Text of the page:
So how does this quest to be perfect affect the way teens think of themselves?

Cammi Tirico found out she got into her dream school back in December. But the story she wants to tell isn’t about that day.

A couple of things can clearly be two things. For many people though, a couple of things can include three or even four things. 

That's because the phrase "a couple of" has some elasticity to it.


Lester Graham / Michigan Radio

The distilled spirit pisco has become popular once again in the U.S. because of the craft cocktail movement. Chile and Peru are the countries of origin for pisco, however each country has its own versions.

So, what does that have to do with Michigan?

tvol / www.flickr.com

The Board of Directors of the Museum of Contemporary Art Detroit (MOCAD) announced Wednesday it had “terminated its relationship” with Executive Director Elysia Borowy-Reeder, following staff allegations of mistreatment and racial bias. Borowry-Reeder had been put on leave earlier this month.   

 

kids these days episode 7
Katie Raymond / Michigan Radio

A heads up before we get started: we do talk about the existence of drugs… and vaping specifically. It may not be suitable for younger listeners. If you or a friend are trying to quit vaping, check out some resources to help.

 

We know there can be serious consequences to vaping. So why do so many teens continue to do it? 

The Detroit Institute of Arts
Emma Winowiecki / Michigan Radio

As the nation grapples with how its institutions treat people of color, the surge in conversations about how systemic racism exists in our social structures isn’t confined to the criminal justice or health systems. It’s also affecting the arts community, including in Detroit, where current and former staff and volunteers at the Museum of Contemporary Art Detroit (MOCAD) and the Detroit Institute of Arts (DIA) have formed public campaigns asking for change at these institutions.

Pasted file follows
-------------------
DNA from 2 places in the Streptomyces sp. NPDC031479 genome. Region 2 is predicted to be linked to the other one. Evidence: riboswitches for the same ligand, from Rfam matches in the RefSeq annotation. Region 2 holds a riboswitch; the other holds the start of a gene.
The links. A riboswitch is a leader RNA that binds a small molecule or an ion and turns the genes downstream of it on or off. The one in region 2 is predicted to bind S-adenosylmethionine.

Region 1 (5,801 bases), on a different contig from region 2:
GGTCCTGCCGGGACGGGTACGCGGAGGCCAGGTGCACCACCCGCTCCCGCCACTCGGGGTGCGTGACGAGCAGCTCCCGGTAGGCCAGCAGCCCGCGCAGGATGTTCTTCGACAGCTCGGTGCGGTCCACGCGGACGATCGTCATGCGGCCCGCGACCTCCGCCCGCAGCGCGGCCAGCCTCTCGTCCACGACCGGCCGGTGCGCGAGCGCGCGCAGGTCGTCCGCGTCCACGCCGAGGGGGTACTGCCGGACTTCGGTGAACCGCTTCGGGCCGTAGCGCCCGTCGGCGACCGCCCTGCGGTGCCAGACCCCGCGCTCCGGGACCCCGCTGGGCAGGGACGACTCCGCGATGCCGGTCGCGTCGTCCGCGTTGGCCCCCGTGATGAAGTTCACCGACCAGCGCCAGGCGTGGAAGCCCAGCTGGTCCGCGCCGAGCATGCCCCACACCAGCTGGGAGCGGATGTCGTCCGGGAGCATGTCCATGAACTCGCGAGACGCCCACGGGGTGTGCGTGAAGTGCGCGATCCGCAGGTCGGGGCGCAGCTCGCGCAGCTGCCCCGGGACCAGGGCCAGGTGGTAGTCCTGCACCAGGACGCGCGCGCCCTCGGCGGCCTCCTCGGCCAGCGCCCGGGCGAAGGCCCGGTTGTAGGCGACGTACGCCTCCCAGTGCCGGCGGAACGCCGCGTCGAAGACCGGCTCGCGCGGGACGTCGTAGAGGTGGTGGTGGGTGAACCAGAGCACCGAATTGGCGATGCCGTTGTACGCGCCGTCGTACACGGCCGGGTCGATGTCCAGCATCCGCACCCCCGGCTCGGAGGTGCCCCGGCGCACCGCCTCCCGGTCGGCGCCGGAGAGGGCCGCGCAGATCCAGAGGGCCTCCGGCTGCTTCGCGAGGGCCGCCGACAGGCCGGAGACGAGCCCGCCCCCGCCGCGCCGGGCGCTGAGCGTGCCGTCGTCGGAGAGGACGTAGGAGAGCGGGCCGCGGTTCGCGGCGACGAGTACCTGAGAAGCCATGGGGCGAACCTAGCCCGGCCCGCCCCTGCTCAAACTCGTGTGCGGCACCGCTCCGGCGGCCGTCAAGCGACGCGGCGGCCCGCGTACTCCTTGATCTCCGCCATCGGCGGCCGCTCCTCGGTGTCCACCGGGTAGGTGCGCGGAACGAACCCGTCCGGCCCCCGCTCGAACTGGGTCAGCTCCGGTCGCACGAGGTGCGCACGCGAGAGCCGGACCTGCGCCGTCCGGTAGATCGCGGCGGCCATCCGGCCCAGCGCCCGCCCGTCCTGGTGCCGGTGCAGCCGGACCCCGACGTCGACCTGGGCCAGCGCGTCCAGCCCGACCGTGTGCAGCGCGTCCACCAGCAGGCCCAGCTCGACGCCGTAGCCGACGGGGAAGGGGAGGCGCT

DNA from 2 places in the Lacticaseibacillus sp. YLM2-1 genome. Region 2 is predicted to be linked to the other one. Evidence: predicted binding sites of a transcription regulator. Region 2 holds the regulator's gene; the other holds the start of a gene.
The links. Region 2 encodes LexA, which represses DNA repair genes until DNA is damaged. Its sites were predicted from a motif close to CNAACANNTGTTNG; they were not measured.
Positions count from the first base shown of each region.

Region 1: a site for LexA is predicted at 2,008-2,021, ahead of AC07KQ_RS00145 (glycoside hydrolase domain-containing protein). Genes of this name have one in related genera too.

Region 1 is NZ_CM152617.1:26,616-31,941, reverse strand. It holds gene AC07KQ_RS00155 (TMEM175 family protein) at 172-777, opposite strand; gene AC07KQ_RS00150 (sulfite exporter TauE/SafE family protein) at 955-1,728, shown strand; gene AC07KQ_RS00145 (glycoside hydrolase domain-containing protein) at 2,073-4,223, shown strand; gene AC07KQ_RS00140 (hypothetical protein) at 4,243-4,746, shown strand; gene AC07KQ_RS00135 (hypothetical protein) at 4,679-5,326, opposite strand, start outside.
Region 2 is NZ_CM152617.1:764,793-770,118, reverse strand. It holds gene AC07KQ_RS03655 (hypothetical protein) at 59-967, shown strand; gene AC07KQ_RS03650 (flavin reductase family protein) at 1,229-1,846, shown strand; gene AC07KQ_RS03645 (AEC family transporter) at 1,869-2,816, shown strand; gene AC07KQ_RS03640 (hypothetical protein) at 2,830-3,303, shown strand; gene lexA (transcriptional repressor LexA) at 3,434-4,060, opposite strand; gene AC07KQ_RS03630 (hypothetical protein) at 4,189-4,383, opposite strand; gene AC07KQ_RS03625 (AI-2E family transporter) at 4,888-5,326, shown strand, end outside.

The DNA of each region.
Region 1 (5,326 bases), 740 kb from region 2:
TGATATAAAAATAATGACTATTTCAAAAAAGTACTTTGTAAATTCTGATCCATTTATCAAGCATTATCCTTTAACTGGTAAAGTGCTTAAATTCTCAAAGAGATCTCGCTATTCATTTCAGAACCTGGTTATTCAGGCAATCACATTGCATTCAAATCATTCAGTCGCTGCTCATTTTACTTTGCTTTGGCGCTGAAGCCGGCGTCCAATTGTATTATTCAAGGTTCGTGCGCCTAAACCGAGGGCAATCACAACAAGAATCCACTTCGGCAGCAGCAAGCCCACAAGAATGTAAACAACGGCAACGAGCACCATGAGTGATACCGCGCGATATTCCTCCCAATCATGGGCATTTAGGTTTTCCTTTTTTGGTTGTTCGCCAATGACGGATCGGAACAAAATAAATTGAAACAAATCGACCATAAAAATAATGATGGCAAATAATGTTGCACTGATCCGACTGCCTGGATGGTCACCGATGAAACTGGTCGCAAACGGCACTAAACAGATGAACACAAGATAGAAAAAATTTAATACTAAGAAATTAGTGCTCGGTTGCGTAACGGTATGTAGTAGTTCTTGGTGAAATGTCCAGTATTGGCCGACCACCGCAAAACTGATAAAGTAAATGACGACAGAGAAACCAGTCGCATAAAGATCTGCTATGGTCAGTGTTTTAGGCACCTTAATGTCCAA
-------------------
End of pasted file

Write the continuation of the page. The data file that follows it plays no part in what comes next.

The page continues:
Cars, planes, cameras and people have been zooming around for decades with a lower-case "z."

These days, with so many of us working from home, many of us find ourselves doing a different kind of zooming -- one that may require a capital letter.


Daguerreotype of Strang attributed to J. Atkin
Church History Library, The Church of Jesus Christ of Latter-day Saints

The United States faced growing turmoil in the mid-19th century as technological change, abolitionist and religious movements and westward expansion altered American society. Out of the fracture and fervor emerged an unexpected king: a lawyer named James Jesse Strang. He claimed he was a prophet and the new head of the Church of Jesus Christ of Latter-Day Saints, moved his followers to Beaver Island and declared himself the monarch of a Mormon “utopia” in northern Lake Michigan.

Katie Raymond / Michigan Radio

 

 

Let’s talk about teens and phones.

Cell phones have always been there throughout their lives.

They use them all the time, but may never talk about how they use them. The unspoken rules, expectations of social media; how phones impact relationships.

The Detroit Institute of Arts
flickr user Quick fix / http://michrad.io/1LXrdJM

The Board of the Detroit Institute of Arts has issued a statement of support for its beleaguered director, Salvador Salort-Pons.

Salort-Pons has come under harsh criticism by a group of former and current employees at the DIA, who say he has fostered a racially insensitive culture that pays lip service to the need for diversity and inclusion, without taking meaningful action.

Salort-Pons is also accused of sidelining the involvement of senior staff with decades of experience, many of whom are women.